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Venous diseases: an overview

Veins are blood vessels responsible for returning deoxygenated blood from the body’s tissues to the heart. Unlike arteries, which carry blood from the heart to various parts of the body, veins often work against gravity to move blood from the legs to the heart. They rely on a series of one-way valves to prevent blood from flowing backward. These valves open to allow blood to move toward the heart and close to prevent backflow. Muscle contractions in surrounding tissue also assist in pushing blood through the veins. This intricate system ensures efficient circulation.

Venous diseases arise when the normal functioning of veins is compromised. This can occur due to various factors, including weakened or damaged valves, obstruction of blood flow, or increased pressure within the veins. Varicose veins and chronic venous insufficiency, for instance, occur when the valves weaken or fail, causing blood to pool in the veins. Deep vein thrombosis (DVT) occurs when blood clots form in the deep veins, often in the legs. Identifying the root cause of venous disease is crucial for effective diagnosis and treatment.

Potential symptoms of venous diseases:

  • Visible, swollen, and twisted veins, usually in the legs (varicose veins)
  • Leg heaviness or fatigue, especially after standing or sitting for long periods
  • Swelling in the legs, ankles, or feet
  • Skin changes, such as discoloration, thickening, or ulceration
  • Pain or discomfort ranging from a dull ache to a sharp throbbing
  • Itching or burning sensations around affected veins
  • Restless legs syndrome, characterized by an irresistible urge to move the legs
  • Formation of blood clots in deep veins (deep vein thrombosis)
  • Symptoms of DVT, including leg pain, swelling, warmth, and redness
  • Complications such as pulmonary embolism if a blood clot travels to the lungs
  • Slow-healing wounds or ulcers on the legs, particularly around the ankles

Examples of common venous diseases

Varicose Veins

Varicose veins are enlarged, twisted veins that often appear blue or dark purple and are commonly found in the legs. They develop when the valves within the veins weaken or fail, causing blood to pool and veins to stretch. This condition can lead to discomfort, swelling, and aching sensations in the legs. Severe cases may require medical intervention.

Chronic Venous Insufficiency (CVI)

Chronic venous insufficiency (CVI) is a condition where the veins in the legs fail to efficiently return blood to the heart. It typically results from damaged or weakened valves within the veins, leading to poor circulation and blood pooling in the lower limbs. Symptoms may include leg swelling, discomfort, heaviness, skin changes, and ulceration.

Superficial Thrombophlebitis

Superficial thrombophlebitis is characterized by inflammation and blood clot formation in a superficial vein, often near the surface of the skin. It manifests as redness, tenderness, warmth, and swelling along the affected vein. While not as serious as deep vein thrombosis, it can lead to complications such as infection or the clot traveling to deeper veins.

Deep Vein Thrombosis (DVT)

Deep vein thrombosis (DVT) is a serious condition characterized by the formation of blood clots within the deep veins, usually in the legs. These clots can obstruct blood flow, causing swelling, pain, warmth, and redness in the affected limb. DVT poses a serious risk of complications, such as pulmonary embolism, where the clot dislodges and travels to the lungs.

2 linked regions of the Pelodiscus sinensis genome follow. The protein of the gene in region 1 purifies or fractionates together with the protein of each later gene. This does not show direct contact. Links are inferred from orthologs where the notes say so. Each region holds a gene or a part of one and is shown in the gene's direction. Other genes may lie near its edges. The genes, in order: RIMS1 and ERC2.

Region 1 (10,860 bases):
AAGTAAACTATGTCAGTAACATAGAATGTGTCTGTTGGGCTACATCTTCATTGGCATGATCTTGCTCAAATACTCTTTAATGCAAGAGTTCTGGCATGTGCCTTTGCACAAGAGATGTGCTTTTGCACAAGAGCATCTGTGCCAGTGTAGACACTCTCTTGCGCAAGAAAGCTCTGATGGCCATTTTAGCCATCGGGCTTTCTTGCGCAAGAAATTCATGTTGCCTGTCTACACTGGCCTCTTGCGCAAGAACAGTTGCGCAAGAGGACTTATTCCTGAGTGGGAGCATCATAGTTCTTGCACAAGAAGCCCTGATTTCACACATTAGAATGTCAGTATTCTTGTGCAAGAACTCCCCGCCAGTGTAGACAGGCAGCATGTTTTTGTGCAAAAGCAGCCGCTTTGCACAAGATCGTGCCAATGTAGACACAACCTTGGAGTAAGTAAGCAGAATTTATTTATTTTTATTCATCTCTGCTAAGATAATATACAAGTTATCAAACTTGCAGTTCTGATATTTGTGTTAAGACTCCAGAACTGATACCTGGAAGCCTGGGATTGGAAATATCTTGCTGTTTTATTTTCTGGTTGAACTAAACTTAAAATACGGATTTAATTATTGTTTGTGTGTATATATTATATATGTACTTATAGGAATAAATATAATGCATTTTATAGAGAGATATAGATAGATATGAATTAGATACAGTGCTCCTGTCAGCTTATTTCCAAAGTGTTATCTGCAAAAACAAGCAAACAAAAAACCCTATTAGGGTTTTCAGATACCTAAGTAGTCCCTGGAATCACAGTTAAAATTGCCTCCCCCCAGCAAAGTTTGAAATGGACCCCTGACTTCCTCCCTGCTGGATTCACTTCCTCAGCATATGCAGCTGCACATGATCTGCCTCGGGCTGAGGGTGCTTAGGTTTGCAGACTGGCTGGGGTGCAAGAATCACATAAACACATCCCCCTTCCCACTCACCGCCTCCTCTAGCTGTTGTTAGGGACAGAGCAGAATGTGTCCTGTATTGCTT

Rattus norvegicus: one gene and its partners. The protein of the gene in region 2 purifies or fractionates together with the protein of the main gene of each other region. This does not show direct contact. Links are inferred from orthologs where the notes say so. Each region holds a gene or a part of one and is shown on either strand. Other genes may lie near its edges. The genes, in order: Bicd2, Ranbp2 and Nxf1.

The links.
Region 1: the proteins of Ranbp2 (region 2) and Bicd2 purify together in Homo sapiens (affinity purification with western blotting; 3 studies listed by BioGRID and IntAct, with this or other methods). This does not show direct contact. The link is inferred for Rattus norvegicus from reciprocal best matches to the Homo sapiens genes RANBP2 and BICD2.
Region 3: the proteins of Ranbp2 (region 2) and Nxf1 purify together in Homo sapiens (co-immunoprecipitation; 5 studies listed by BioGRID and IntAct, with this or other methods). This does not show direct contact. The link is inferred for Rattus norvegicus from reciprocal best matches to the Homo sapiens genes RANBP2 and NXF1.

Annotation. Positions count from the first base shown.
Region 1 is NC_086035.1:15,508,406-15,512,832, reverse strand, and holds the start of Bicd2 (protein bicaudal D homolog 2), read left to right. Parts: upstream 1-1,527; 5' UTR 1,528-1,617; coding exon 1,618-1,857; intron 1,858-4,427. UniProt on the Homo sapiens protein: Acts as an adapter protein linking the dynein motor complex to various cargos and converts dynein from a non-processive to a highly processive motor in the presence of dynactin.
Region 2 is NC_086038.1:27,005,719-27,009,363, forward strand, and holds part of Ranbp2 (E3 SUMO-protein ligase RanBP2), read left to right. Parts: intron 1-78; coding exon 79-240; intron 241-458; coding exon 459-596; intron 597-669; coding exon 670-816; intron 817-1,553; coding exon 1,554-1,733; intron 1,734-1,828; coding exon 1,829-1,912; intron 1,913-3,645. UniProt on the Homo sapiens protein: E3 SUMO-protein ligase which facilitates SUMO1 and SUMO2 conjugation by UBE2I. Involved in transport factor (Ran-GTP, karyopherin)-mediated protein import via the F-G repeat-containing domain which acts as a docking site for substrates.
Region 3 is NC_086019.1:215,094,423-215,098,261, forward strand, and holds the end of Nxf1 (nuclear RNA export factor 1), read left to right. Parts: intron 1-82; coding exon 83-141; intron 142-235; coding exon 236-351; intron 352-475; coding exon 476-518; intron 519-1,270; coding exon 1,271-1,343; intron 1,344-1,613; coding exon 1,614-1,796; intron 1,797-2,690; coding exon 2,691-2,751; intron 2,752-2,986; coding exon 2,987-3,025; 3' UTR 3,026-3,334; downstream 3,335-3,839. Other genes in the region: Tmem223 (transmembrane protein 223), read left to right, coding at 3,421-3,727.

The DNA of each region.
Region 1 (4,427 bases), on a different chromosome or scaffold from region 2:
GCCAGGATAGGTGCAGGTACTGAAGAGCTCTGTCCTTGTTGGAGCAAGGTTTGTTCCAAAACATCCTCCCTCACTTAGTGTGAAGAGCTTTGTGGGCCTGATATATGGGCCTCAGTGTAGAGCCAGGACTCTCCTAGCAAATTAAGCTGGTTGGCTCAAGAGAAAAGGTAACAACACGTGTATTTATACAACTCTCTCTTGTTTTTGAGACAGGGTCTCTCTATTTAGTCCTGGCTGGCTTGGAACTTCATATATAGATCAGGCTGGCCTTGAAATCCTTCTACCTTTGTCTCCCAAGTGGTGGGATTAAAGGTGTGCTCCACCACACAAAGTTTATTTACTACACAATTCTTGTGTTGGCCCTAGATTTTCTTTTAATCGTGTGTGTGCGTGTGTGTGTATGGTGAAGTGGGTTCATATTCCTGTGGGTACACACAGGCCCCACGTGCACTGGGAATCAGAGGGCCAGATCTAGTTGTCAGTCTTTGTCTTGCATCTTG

May-Thurner Syndrome

Result of your right iliac artery compressing your left iliac vein. It can cause isolated left leg swelling, ulcerations, varicose veins, heavy menstrual periods, painful intercourse and even a left leg deep venous thrombosis. May-Thurner Syndrome often goes underdiagnosed because venous disease is not well treated in the U.S

Pelvic Congestion Syndrome

Cause of chronic pelvic pain due to problems with blood flow in your pelvic veins. Blood will flow backwards and can cause your veins to twist and even swell. Pelvic Congestion Syndrome can cause chronic lower abdominal pain, worse after standing for long periods of time or after sexual intercourse.

Personalized vein treatment options at SVSS

At St. Louis Vascular Surgical Specialists (SVSS), we understand that each individual’s venous condition is unique and requires tailored treatments. Under the expert care of Dr. Robert Hacker, a board-certified surgeon renowned for his expertise in vascular surgery, you can expect personalized vein treatment options designed to address your specific needs. Dr. Hacker will meet with you personally to thoroughly evaluate your condition, conduct any necessary diagnostic tests, such as ultrasound imaging and venous duplex scans, and pinpoint the underlying causes of your venous diseases. Dr. Hacker will collaborate with you to develop a treatment plan. This may include minimally invasive vein treatments like endovenous laser therapy (EVLT), sclerotherapy, or radiofrequency ablation to address varicose veins and venous insufficiency. The treatment plan may also include sclerotherapy for spider veins, compression stockings, and lifestyle changes.

Schedule your consultation with Dr. Hacker

St. Louis Vascular Surgical Specialists is your premier destination for comprehensive care for venous diseases. Led by Dr. Robert Hacker, a double board-certified general and vascular surgeon, we ensure each patient receives the most effective and least invasive vein treatments available. As a registered physician for vascular interpretation (RPVI), Dr. Hacker ensures precise diagnosis and curates personalized treatment plans to address the root cause of your vein conditions. Schedule your consultation to receive the focused care you deserve.

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